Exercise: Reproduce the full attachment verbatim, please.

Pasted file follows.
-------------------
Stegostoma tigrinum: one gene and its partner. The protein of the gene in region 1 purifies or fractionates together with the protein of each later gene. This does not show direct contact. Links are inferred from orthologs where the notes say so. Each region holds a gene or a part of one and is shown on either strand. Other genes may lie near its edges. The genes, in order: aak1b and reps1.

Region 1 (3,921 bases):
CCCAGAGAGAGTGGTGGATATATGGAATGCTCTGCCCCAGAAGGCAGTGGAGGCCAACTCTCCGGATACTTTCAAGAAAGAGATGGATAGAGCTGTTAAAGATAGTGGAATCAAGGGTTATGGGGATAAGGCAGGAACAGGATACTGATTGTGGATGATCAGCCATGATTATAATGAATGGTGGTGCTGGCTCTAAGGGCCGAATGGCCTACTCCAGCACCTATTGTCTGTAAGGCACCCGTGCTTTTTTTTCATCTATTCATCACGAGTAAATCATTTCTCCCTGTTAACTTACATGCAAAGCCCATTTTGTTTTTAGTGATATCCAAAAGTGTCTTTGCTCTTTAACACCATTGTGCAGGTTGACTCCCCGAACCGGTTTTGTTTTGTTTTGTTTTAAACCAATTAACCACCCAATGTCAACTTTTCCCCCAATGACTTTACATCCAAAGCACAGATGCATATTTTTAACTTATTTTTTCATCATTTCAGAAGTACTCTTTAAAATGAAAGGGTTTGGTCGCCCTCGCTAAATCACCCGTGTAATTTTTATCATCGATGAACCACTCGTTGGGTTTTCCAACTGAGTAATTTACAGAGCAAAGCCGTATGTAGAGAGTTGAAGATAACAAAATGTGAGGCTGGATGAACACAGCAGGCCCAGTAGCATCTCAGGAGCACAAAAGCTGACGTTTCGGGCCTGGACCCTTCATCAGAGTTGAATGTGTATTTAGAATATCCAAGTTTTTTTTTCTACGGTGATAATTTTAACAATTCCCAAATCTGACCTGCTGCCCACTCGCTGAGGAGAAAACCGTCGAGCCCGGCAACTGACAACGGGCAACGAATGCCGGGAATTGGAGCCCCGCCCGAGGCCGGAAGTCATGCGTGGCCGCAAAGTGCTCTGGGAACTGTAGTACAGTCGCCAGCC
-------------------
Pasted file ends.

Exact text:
Stegostoma tigrinum: one gene and its partner. The protein of the gene in region 1 purifies or fractionates together with the protein of each later gene. This does not show direct contact. Links are inferred from orthologs where the notes say so. Each region holds a gene or a part of one and is shown on either strand. Other genes may lie near its edges. The genes, in order: aak1b and reps1.

Region 1 (3,921 bases):
CCCAGAGAGAGTGGTGGATATATGGAATGCTCTGCCCCAGAAGGCAGTGGAGGCCAACTCTCCGGATACTTTCAAGAAAGAGATGGATAGAGCTGTTAAAGATAGTGGAATCAAGGGTTATGGGGATAAGGCAGGAACAGGATACTGATTGTGGATGATCAGCCATGATTATAATGAATGGTGGTGCTGGCTCTAAGGGCCGAATGGCCTACTCCAGCACCTATTGTCTGTAAGGCACCCGTGCTTTTTTTTCATCTATTCATCACGAGTAAATCATTTCTCCCTGTTAACTTACATGCAAAGCCCATTTTGTTTTTAGTGATATCCAAAAGTGTCTTTGCTCTTTAACACCATTGTGCAGGTTGACTCCCCGAACCGGTTTTGTTTTGTTTTGTTTTAAACCAATTAACCACCCAATGTCAACTTTTCCCCCAATGACTTTACATCCAAAGCACAGATGCATATTTTTAACTTATTTTTTCATCATTTCAGAAGTACTCTTTAAAATGAAAGGGTTTGGTCGCCCTCGCTAAATCACCCGTGTAATTTTTATCATCGATGAACCACTCGTTGGGTTTTCCAACTGAGTAATTTACAGAGCAAAGCCGTATGTAGAGAGTTGAAGATAACAAAATGTGAGGCTGGATGAACACAGCAGGCCCAGTAGCATCTCAGGAGCACAAAAGCTGACGTTTCGGGCCTGGACCCTTCATCAGAGTTGAATGTGTATTTAGAATATCCAAGTTTTTTTTTCTACGGTGATAATTTTAACAATTCCCAAATCTGACCTGCTGCCCACTCGCTGAGGAGAAAACCGTCGAGCCCGGCAACTGACAACGGGCAACGAATGCCGGGAATTGGAGCCCCGCCCGAGGCCGGAAGTCATGCGTGGCCGCAAAGTGCTCTGGGAACTGTAGTACAGTCGCCAGCC